‘Black Chameleon’ by Deborah D.E.E.P. Mouton Is a Magical Blend of Memoir and Myth

‘Black Chameleon’ by Deborah D.E.E.P. Mouton Is a Magical Blend of Memoir and Myth

LAST FALL, HOUSTON writer, poet, playwright, and performer Deborah D.E.E.P. Mouton enjoyed great success at Stages with her play Plumshuga, a celebration of the life story of legendary ballet dancer Lauren Anderson. In her brand-new, debut memoir Black Chameleon: Memory, Womanhood, and Myth, Mouton shares her own story in prose that reimagines the possibilities of what an autobiography can be. Publishers Weekly calls Black Chameleon “a spirited portrait of Black American womanhood,” and it is certainly another fine example of the high level of literary innovation and excellence to be found in Houston.

Throughout Black Chameleon’s 300 pages, Mouton skillfully amalgamates first-person details of growing up in California as the daughter of a preacher and a tough but loving mother with fantastical moments drawn from Black American folklore, mythology, fairy tales, and her own crazy imagination.

In a chapter titled “To Keep From Crying,” Mouton, who won a two-year term as Houston’s poet laureate in 2017 when she was working full-time as an English teacher, describes chaperoning a school trip to Six Flags, and the psychic trauma she unexpectedly experiences while unsuccessfully attempting to fit her body into the harness of a rollercoaster. Mouton writes: “I didn’t know how I had gotten there. Maybe it was two high-risk pregnancies, or depression after losing a child. … Or maybe it was the autoimmune disease and my inability to keep my body out of starvation mode. … How did I let myself get so out of control?” A second attempt magically triggers her body to shape-shift to the size of a “magnificent gold” giantess: “The plastic seat exploded from my hips, and I looked down as the track in front of me bent and the line began to scatter.” In the aftermath of the event, Mouton concludes: “What are we Chameleons but the greatest imposters? Convincing ourselves that we can fit into the world…. But there is no longer a reason to hide when so much shelter can abound.”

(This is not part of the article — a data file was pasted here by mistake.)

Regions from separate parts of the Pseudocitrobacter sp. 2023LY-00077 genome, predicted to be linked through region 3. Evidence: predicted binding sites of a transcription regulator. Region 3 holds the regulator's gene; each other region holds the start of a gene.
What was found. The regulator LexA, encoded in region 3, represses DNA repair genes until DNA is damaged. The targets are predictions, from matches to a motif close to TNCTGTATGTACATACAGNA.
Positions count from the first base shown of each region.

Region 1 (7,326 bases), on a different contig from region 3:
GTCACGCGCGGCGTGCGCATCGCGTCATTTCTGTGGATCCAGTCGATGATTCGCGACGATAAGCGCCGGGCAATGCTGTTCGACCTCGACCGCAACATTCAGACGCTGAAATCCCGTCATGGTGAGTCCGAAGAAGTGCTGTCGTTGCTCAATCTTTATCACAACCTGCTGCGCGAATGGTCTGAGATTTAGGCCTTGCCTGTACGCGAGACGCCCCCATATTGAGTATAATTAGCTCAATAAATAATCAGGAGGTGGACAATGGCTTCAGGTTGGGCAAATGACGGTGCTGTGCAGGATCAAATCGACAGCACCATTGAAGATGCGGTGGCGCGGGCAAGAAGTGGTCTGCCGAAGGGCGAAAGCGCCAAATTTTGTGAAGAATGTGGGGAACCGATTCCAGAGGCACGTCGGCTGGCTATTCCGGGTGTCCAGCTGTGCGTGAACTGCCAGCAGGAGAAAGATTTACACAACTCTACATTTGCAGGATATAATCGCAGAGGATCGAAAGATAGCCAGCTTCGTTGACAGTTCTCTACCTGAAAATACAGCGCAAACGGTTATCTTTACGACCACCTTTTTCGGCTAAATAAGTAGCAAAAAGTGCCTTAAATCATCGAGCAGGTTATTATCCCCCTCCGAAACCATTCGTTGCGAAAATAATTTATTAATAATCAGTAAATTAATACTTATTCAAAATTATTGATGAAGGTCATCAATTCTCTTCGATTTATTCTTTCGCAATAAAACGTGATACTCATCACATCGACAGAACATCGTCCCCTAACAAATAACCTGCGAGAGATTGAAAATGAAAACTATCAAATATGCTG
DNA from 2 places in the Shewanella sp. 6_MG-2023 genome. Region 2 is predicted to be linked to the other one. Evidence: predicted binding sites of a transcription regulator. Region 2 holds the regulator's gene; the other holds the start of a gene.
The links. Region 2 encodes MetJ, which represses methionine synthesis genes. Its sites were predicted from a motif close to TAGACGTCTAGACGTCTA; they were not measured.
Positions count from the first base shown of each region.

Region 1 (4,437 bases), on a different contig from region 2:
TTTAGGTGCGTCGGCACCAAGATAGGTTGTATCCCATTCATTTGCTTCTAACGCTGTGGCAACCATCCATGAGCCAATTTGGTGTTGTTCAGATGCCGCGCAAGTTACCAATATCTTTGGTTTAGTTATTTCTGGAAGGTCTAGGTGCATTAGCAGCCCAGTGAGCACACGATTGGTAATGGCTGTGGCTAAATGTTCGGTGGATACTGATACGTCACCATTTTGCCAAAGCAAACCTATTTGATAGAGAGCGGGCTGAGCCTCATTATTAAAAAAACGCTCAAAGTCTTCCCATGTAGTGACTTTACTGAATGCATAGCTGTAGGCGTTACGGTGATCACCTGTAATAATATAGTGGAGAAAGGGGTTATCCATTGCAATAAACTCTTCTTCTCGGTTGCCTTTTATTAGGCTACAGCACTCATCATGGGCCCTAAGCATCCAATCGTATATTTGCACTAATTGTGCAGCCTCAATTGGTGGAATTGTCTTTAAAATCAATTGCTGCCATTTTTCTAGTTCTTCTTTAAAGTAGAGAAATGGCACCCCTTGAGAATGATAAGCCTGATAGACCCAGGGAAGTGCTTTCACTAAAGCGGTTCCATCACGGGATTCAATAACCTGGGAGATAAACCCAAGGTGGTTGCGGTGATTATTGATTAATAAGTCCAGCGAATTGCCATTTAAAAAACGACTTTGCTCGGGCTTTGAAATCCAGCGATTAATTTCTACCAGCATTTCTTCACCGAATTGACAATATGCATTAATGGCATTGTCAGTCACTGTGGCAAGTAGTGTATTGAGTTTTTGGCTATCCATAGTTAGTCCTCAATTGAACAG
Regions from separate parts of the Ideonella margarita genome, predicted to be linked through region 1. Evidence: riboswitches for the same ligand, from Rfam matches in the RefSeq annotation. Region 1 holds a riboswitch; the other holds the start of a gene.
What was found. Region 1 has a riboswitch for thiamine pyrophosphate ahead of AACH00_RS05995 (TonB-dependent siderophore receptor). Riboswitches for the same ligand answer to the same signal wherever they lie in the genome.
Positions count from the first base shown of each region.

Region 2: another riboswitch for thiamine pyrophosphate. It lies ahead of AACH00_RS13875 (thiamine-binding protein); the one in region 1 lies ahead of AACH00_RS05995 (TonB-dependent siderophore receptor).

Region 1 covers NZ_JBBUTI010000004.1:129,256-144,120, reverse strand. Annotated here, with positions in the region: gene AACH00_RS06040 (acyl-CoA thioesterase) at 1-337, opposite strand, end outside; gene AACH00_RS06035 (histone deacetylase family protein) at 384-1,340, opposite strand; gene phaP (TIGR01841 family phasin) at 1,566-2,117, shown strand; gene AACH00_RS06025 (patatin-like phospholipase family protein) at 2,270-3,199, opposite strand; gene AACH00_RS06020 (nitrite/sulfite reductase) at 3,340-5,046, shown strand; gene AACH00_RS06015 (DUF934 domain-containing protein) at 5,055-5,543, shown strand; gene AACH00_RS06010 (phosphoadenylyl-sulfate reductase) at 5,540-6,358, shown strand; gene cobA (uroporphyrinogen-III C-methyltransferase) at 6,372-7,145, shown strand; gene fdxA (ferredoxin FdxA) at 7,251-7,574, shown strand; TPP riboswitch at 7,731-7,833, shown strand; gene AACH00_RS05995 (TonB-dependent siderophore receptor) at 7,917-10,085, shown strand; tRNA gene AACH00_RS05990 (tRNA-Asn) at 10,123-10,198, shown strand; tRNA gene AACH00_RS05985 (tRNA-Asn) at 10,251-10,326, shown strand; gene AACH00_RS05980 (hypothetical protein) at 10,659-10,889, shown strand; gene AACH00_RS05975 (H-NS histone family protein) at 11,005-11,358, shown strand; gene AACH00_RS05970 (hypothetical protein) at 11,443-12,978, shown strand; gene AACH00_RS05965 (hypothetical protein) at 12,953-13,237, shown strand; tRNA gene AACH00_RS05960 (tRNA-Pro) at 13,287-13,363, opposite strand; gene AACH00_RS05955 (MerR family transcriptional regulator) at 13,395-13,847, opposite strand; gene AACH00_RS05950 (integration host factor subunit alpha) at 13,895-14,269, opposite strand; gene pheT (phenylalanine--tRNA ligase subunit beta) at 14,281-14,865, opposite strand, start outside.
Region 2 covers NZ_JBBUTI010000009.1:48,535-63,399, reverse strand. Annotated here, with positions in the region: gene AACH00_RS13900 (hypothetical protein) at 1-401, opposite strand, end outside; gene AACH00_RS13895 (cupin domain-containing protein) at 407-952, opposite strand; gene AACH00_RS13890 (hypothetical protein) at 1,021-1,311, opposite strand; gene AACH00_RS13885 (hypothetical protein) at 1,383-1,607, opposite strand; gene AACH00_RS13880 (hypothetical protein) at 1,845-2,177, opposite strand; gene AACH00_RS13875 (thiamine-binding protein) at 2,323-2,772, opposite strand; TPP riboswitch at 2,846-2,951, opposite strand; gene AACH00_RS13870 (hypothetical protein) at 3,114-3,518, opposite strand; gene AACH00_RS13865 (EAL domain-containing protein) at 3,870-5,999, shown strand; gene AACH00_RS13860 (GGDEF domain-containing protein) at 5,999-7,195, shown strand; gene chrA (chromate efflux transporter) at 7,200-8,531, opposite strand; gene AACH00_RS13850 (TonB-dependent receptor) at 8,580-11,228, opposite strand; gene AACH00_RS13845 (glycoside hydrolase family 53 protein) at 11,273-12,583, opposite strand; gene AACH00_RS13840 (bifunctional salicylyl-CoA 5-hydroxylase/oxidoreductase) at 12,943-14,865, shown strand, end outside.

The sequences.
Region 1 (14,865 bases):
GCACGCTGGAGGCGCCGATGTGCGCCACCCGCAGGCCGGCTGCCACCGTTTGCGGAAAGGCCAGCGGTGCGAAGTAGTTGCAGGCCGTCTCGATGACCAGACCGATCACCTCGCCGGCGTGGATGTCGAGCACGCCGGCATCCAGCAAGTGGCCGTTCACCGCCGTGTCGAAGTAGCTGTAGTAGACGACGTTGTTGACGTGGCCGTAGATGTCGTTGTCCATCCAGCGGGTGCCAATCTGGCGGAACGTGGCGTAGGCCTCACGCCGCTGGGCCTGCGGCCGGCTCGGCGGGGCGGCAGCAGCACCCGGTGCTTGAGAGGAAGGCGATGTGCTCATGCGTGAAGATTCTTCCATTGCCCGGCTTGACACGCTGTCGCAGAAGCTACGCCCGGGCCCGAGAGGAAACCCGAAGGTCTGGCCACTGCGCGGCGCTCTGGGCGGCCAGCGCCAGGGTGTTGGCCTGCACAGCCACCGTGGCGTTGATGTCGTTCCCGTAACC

“All of us, not just Black women, have something about ourselves that we would want to change or want to hide,” says Mouton when asked about those last lines. “But the more we embrace those things, the more we come into making space for other people to connect with us and really see us for who we are.”

For Mouton, one such person is her husband, a life partner who is foreseen by Mouton’s father at the end of the chapter “Spare the Rod,” and has “picked every lie out of the air that I could give for an excuse not to love myself.” (Mouton and her husband are parents to a 10-year-old daughter and a 6-year-old son.)

With its vivid descriptions of Mouton as a child being beaten by her mother as punishment for misbehaving, “Spare the Rod” is one of the more harrowing chapters in Black Chameleon. “It’s kind of this last-ditch effort to try to hold on to and as much as you can control making sure that your child comes out right,” says Mouton of those beatings. “In some ways, it’s its own kind of love, which is scary, and also understandable.” She’s delighted to share that her mother loves Black Chameleon. “She read it cover-to-cover in a night!” says Mouton. (Mouton’s father passed last April and did not have the opportunity to read the book.) “She said it confirmed some things she thought I felt, but she is super proud of me and the work.”

On March 7, Kindred Stories bookstore will host an in-person talk with Mouton and artist Delita Martin, who created the cover of Black Chameleon, and on Mar. 10, Mouton will be at Brazos Bookstore for reading and Q&A.

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